Culinary Arts Major and Undergraduate Degree Program Information

Culinary arts programs are offered as associate's degrees and bachelor's degrees. Training includes the basics of food preparation and food service with more advanced training in culinary skills and hospitality management at the undergraduate level.

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Essential Information

Professional chefs and managers in the hospitality industry are often required to obtain formal training at the undergraduate level. Many choose to enter a culinary arts associate or bachelor's degree program to gain practical, career-focused training for an array of possible careers in the cooking industry. Two-year associate degree programs teach culinary fundamentals like food handling, kitchen safety and menu planning, while students in four-year bachelor's degree programs learn how to cook a variety of dishes and may have the opportunity to complete internships. For both programs, hands-on training is a vital component.

Applicants to these programs are required to have a high school diploma or the equivalent. Depending on the program level, students may need to have formal cooking experience or complete an assessment test to demonstrate their knowledge of culinary arts.

Associate Degree in Culinary Arts

Associate degree programs in culinary arts provide novice or beginner chefs with the training and experience required for entry-level roles in the field. Students are taught the essentials of working in a kitchen including nutrition and food handling. Most programs include diverse training in a variety of cooking forms, including meats and seafood, pastry arts, and buffet techniques. Some associate degree culinary arts programs also include training in managerial skills, such as record keeping, food purchasing, and guest services. Some specific courses often include:

  • Beverage service
  • Cooking theory
  • Menu planning
  • Baking and pastry arts
  • Food safety and sanitation
  • Cost management in culinary arts

Bachelor's Degree in Culinary Arts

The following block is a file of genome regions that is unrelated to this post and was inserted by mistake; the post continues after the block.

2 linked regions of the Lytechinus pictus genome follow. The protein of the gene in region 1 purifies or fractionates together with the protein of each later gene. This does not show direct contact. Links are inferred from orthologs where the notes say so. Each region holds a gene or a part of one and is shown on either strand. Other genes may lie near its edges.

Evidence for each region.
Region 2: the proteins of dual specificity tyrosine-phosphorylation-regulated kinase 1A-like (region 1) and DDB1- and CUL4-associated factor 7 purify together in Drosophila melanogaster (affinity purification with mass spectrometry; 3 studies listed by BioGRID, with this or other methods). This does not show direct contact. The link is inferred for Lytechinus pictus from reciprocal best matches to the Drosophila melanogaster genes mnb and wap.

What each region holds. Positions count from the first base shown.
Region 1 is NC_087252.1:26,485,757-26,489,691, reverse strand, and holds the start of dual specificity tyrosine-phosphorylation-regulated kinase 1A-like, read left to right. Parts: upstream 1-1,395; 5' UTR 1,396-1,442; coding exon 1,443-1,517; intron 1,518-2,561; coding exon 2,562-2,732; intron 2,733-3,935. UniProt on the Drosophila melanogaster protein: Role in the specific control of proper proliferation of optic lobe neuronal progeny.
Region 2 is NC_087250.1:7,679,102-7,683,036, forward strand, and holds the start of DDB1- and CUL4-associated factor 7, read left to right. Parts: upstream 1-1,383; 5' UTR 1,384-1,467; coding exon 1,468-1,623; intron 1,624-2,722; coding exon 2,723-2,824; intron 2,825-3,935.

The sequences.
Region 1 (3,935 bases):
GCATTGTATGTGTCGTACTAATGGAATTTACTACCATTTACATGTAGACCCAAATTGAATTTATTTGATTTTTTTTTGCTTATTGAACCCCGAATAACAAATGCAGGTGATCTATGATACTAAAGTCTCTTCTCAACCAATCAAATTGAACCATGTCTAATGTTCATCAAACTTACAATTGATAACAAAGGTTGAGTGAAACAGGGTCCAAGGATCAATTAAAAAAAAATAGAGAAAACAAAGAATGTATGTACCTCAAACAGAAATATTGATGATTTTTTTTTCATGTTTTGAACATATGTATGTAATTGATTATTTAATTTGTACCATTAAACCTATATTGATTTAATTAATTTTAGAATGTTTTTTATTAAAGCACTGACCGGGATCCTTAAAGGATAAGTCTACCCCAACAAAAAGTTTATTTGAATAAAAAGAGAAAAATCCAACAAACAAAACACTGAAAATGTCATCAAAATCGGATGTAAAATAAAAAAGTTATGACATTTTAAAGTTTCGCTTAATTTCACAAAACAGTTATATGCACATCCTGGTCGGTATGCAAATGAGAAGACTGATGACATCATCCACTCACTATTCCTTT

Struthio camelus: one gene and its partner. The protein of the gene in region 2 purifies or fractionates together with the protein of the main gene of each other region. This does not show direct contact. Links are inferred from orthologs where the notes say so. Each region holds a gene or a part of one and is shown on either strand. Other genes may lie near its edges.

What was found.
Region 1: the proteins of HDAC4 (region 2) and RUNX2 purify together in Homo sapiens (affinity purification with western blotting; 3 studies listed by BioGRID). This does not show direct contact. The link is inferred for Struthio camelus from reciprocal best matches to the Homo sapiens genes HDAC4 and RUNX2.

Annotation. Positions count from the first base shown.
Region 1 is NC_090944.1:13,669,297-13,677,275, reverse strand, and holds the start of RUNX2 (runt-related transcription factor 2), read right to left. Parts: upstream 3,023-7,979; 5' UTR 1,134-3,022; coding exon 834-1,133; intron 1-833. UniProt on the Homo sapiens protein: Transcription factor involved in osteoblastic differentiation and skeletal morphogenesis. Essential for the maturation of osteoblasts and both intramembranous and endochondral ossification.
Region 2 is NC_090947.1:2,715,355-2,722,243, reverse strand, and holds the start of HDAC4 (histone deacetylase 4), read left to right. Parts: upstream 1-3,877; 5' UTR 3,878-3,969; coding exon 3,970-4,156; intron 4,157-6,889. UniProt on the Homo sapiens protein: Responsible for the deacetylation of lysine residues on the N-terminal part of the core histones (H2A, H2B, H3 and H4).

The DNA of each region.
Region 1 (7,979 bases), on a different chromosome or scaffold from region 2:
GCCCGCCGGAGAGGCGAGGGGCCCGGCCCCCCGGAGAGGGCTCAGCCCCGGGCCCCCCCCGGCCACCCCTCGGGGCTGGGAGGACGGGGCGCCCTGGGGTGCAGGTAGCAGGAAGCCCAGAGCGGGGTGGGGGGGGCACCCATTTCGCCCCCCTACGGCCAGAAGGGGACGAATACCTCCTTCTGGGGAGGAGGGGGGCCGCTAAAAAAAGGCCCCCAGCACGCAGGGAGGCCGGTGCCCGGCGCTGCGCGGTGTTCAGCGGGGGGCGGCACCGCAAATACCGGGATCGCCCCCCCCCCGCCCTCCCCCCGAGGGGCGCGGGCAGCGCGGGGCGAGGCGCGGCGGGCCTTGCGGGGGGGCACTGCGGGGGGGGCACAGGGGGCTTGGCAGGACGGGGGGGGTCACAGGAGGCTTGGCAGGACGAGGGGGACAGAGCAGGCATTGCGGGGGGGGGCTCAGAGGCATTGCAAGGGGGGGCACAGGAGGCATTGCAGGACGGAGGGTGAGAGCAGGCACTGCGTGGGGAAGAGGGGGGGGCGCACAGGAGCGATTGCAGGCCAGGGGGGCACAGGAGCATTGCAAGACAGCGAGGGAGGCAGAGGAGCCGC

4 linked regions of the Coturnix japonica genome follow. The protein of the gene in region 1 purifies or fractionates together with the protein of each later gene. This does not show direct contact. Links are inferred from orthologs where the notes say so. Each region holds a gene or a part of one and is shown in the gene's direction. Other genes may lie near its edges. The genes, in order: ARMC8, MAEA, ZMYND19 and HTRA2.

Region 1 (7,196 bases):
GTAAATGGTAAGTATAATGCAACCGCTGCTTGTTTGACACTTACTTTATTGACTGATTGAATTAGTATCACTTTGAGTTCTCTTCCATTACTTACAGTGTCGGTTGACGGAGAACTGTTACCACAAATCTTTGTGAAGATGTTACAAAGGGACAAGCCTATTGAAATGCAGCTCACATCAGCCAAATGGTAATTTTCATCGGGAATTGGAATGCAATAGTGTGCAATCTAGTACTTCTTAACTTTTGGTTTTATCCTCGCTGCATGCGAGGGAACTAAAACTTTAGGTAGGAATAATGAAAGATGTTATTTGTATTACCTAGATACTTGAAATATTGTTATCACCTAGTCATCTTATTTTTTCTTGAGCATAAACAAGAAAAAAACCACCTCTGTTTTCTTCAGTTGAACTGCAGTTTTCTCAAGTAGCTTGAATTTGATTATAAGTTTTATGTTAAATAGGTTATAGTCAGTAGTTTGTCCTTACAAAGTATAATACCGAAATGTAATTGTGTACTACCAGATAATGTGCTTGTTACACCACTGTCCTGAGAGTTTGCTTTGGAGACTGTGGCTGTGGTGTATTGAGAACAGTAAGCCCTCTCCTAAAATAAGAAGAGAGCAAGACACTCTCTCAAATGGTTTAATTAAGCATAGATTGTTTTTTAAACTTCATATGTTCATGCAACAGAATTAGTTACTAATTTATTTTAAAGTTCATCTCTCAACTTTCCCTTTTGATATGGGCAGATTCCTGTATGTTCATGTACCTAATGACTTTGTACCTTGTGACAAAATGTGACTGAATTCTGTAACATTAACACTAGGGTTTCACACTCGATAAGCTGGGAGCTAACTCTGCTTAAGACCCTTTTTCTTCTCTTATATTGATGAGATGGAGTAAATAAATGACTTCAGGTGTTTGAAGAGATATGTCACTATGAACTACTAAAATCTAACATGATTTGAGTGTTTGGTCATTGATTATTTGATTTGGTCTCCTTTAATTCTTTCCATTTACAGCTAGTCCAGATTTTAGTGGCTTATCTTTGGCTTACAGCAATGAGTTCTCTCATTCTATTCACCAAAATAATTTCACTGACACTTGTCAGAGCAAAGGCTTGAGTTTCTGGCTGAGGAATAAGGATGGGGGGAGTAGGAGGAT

Students pursuing a culinary arts major at the bachelor's degree level are trained in both culinary skills and hospitality management. Much of a student's time is spent in a kitchen setting, learning through hands-on courses in a multitude of culinary styles and methods. Among the skills covered are food safety, nutrition, cooking for large groups, and menu development. Managerial skills include marketing, cost management, and personnel management. Students often complete internships or work experiences in on-campus kitchens, such as coffee shops or cafeterias, or off-campus sites like local hotels or banquet facilities. Many culinary arts four-year programs also require applicants to submit ACT or SAT scores for admission. Students majoring in culinary arts prepare for leadership roles in the food service industry by taking diverse courses covering a wide range of topics. These courses may include the following:

  • Food science
  • Meat and seafood preparation
  • Food safety and sanitation
  • Baking and pastry arts
  • Wine and beverage service
  • Restaurant management

Popular Career Options

Graduates of culinary arts undergraduate degree programs are qualified for work in a variety of settings. These include restaurants, hotels, and private residences in jobs such as the following:

  • Restaurant chef
  • Catering service manager
  • Private chef
  • Food service manager
  • Kitchen director

Employment Outlook and Salary Information

Chefs and head cooks held approximately 127,500 jobs in 2014, according to the U.S. Bureau of Labor Statistics ( The employment opportunities for chefs and head cooks are expected to increase by 9% between 2014 and 2024. Though, competition at upscale restaurants, where the pay is higher, is generally stronger for chefs and head cooks. There will be many opportunities due to the high number of chefs and cooks who leave the field. Earnings in culinary arts vary widely based on employer and region. The BLS also reported a median annual wage of $41,500 for chefs and head cooks, as reported in May 2015.

Continuing Education Information

Many employers in the field of culinary arts value undergraduate education and work experience over advanced degrees ( While culinary arts degrees at the master's level are rare, individuals looking for leadership and management roles in food service or the broader hospitality industry often pursue the Master of Business Administration (MBA) degree. Certification in culinary arts is generally not required. However, the American Culinary Federation offers voluntary certification for personal chefs, pastry chefs, and others looking for advancement or evidence of their skill level.

Culinary arts bachelor's and associate's degree programs prepare aspiring chefs for the job roles and responsibilities needed to become professional chefs and restaurant managers. In both these two-year and four-year programs, hands-on training in a restaurant setting is an essential part of the curriculum.

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